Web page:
The book came out this June, and we published an excerpt from it on Tipping Points just two months ago. I had lunch with Rachel soon after to celebrate the book, and she gave me a copy, signing it off, “Onward! Rachel.”
What proceeds is an obituary, kindly put together by ten of Rachel’s closest friends for this publication:
Rachel Winston Rippy, an exemplary teacher of children and adults, died on August 27, 2019 at the age of 89. Born in Antwerp, Belgium, Rachel immigrated to the United States in 1942. She graduated from the University of Chicago and later Bank Street College of Education.
After teaching in a variety of settings, Rachel and her husband, Wilbur Rippy, taught from 1964- 1968 at the Fifteenth School, which is the subject of her recent book, Voices of Children: The Story of the Fifteenth Street School. There, she facilitated children’s free exploration and acted as a catalyst for their creativity. Rachel made the visual and verbal arts accessible means of expression for children. She was adept at eliciting and recording children’s ideas and enabling children to represent their thoughts using materials she supplied and that they found. Rachel was an artist herself. Her work and Wilbur’s are in the collection of the QCC Art Gallery/CUNY and are also in private collections.
After leaving the Fifteenth Street School, Rachel continued in this spirit at the Bank Street College, where she advised student teachers, led workshops in which teachers and prospective teachers experimented with their own ideas in the visual arts, and later participated in the Museum Education program. In all of her work, she provided sensitive support and stimulated the best work in others. Her unique model as one who appreciates, encourages and trusts learners continues to inspire her many former students, relatives, and friends.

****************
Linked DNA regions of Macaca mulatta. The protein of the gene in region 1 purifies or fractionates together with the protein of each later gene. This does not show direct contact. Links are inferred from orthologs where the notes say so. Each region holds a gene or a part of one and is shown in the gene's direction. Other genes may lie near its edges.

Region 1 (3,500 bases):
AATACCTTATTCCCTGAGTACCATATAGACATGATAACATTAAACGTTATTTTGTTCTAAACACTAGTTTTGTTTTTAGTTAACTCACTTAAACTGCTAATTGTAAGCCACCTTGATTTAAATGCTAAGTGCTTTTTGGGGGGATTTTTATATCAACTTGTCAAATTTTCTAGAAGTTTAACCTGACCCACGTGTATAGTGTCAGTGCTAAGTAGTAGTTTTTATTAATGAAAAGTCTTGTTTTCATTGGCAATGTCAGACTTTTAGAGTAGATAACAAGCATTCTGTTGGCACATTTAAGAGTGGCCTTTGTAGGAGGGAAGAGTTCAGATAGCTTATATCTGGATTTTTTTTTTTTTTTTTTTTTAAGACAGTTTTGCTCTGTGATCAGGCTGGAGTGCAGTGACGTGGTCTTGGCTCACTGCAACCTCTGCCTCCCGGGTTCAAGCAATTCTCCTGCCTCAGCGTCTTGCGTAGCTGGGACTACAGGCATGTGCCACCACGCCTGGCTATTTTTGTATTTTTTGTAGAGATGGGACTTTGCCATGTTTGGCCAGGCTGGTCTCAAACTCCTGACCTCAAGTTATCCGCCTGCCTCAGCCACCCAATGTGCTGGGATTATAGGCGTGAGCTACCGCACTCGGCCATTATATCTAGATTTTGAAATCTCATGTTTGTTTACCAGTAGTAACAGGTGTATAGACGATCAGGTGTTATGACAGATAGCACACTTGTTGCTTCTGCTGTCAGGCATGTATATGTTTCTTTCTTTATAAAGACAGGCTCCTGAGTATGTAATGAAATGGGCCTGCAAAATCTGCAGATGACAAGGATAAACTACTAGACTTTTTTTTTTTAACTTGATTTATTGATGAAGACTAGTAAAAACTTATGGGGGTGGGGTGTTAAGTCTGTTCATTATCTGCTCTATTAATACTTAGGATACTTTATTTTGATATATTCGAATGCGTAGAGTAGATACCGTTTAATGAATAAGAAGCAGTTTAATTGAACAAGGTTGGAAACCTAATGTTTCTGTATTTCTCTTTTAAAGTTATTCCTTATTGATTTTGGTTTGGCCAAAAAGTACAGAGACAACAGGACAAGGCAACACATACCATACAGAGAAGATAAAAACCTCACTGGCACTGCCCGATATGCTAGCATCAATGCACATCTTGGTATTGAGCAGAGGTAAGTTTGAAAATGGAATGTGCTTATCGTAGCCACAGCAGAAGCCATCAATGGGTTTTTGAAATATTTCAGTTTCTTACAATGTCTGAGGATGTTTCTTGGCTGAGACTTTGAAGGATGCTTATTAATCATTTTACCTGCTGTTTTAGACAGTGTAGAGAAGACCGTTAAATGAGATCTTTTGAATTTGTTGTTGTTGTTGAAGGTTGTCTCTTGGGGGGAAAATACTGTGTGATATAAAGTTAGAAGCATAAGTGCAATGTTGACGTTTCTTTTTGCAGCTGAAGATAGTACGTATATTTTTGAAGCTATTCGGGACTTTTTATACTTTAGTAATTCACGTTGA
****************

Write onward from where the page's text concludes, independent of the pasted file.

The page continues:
In addition to being an educator, Rachel was engaged in many activities. She helped to organize and run two clubs, a “salon,” named after the famous German-Jewish salons of the nineteenth century, and a writers’ group, which critiqued members’ essays, articles, and short stories.
Rachel had an extraordinary ability to convert strangers into best friends. She was a kind person, who helped many friends through difficult times. As she lay in a hospital bed facing death, her face lit up with joy when friends visited her. Rachel enjoyed her friends, and these are the people who are now paying homage.